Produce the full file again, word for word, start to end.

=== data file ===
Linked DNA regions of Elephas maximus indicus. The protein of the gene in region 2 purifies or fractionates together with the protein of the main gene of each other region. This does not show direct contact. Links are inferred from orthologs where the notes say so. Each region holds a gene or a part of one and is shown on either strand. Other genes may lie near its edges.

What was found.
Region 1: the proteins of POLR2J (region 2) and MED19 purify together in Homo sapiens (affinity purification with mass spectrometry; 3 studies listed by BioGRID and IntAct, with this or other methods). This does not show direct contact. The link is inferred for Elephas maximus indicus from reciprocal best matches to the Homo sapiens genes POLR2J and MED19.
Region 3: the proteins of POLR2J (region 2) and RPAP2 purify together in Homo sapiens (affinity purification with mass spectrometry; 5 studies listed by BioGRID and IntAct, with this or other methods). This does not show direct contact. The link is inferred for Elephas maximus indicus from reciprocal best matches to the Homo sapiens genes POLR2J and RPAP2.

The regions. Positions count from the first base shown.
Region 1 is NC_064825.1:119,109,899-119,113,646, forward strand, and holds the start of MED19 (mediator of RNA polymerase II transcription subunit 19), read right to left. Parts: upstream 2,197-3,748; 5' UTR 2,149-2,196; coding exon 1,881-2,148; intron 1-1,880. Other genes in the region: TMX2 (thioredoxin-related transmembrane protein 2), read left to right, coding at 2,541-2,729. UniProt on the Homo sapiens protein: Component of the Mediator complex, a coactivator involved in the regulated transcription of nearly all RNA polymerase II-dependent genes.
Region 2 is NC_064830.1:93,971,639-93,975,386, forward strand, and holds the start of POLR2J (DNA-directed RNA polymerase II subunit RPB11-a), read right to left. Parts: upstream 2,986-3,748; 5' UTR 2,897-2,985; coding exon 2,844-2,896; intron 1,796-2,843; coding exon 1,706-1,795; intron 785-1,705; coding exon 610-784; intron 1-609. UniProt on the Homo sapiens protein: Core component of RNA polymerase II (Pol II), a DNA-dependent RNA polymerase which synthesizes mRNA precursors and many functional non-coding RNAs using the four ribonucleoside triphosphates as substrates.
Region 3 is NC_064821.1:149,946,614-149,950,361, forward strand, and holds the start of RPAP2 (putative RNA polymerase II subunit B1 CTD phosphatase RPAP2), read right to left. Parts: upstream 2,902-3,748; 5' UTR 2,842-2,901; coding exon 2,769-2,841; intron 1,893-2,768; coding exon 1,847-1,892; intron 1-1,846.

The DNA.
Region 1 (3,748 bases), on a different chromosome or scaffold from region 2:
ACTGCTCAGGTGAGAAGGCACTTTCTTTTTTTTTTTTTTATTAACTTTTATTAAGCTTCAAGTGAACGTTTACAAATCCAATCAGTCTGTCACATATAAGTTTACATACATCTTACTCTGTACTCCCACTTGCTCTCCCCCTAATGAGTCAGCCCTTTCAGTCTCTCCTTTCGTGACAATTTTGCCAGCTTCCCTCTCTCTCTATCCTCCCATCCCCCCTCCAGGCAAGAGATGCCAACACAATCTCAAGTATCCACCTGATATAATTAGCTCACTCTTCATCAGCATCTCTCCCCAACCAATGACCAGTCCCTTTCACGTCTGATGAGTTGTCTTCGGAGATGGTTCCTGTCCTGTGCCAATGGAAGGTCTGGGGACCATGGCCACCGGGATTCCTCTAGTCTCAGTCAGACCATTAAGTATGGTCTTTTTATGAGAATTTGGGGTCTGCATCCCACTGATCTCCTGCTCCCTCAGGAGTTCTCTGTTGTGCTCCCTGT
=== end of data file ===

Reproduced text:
Linked DNA regions of Elephas maximus indicus. The protein of the gene in region 2 purifies or fractionates together with the protein of the main gene of each other region. This does not show direct contact. Links are inferred from orthologs where the notes say so. Each region holds a gene or a part of one and is shown on either strand. Other genes may lie near its edges.

What was found.
Region 1: the proteins of POLR2J (region 2) and MED19 purify together in Homo sapiens (affinity purification with mass spectrometry; 3 studies listed by BioGRID and IntAct, with this or other methods). This does not show direct contact. The link is inferred for Elephas maximus indicus from reciprocal best matches to the Homo sapiens genes POLR2J and MED19.
Region 3: the proteins of POLR2J (region 2) and RPAP2 purify together in Homo sapiens (affinity purification with mass spectrometry; 5 studies listed by BioGRID and IntAct, with this or other methods). This does not show direct contact. The link is inferred for Elephas maximus indicus from reciprocal best matches to the Homo sapiens genes POLR2J and RPAP2.

The regions. Positions count from the first base shown.
Region 1 is NC_064825.1:119,109,899-119,113,646, forward strand, and holds the start of MED19 (mediator of RNA polymerase II transcription subunit 19), read right to left. Parts: upstream 2,197-3,748; 5' UTR 2,149-2,196; coding exon 1,881-2,148; intron 1-1,880. Other genes in the region: TMX2 (thioredoxin-related transmembrane protein 2), read left to right, coding at 2,541-2,729. UniProt on the Homo sapiens protein: Component of the Mediator complex, a coactivator involved in the regulated transcription of nearly all RNA polymerase II-dependent genes.
Region 2 is NC_064830.1:93,971,639-93,975,386, forward strand, and holds the start of POLR2J (DNA-directed RNA polymerase II subunit RPB11-a), read right to left. Parts: upstream 2,986-3,748; 5' UTR 2,897-2,985; coding exon 2,844-2,896; intron 1,796-2,843; coding exon 1,706-1,795; intron 785-1,705; coding exon 610-784; intron 1-609. UniProt on the Homo sapiens protein: Core component of RNA polymerase II (Pol II), a DNA-dependent RNA polymerase which synthesizes mRNA precursors and many functional non-coding RNAs using the four ribonucleoside triphosphates as substrates.
Region 3 is NC_064821.1:149,946,614-149,950,361, forward strand, and holds the start of RPAP2 (putative RNA polymerase II subunit B1 CTD phosphatase RPAP2), read right to left. Parts: upstream 2,902-3,748; 5' UTR 2,842-2,901; coding exon 2,769-2,841; intron 1,893-2,768; coding exon 1,847-1,892; intron 1-1,846.

The DNA.
Region 1 (3,748 bases), on a different chromosome or scaffold from region 2:
ACTGCTCAGGTGAGAAGGCACTTTCTTTTTTTTTTTTTTATTAACTTTTATTAAGCTTCAAGTGAACGTTTACAAATCCAATCAGTCTGTCACATATAAGTTTACATACATCTTACTCTGTACTCCCACTTGCTCTCCCCCTAATGAGTCAGCCCTTTCAGTCTCTCCTTTCGTGACAATTTTGCCAGCTTCCCTCTCTCTCTATCCTCCCATCCCCCCTCCAGGCAAGAGATGCCAACACAATCTCAAGTATCCACCTGATATAATTAGCTCACTCTTCATCAGCATCTCTCCCCAACCAATGACCAGTCCCTTTCACGTCTGATGAGTTGTCTTCGGAGATGGTTCCTGTCCTGTGCCAATGGAAGGTCTGGGGACCATGGCCACCGGGATTCCTCTAGTCTCAGTCAGACCATTAAGTATGGTCTTTTTATGAGAATTTGGGGTCTGCATCCCACTGATCTCCTGCTCCCTCAGGAGTTCTCTGTTGTGCTCCCTGT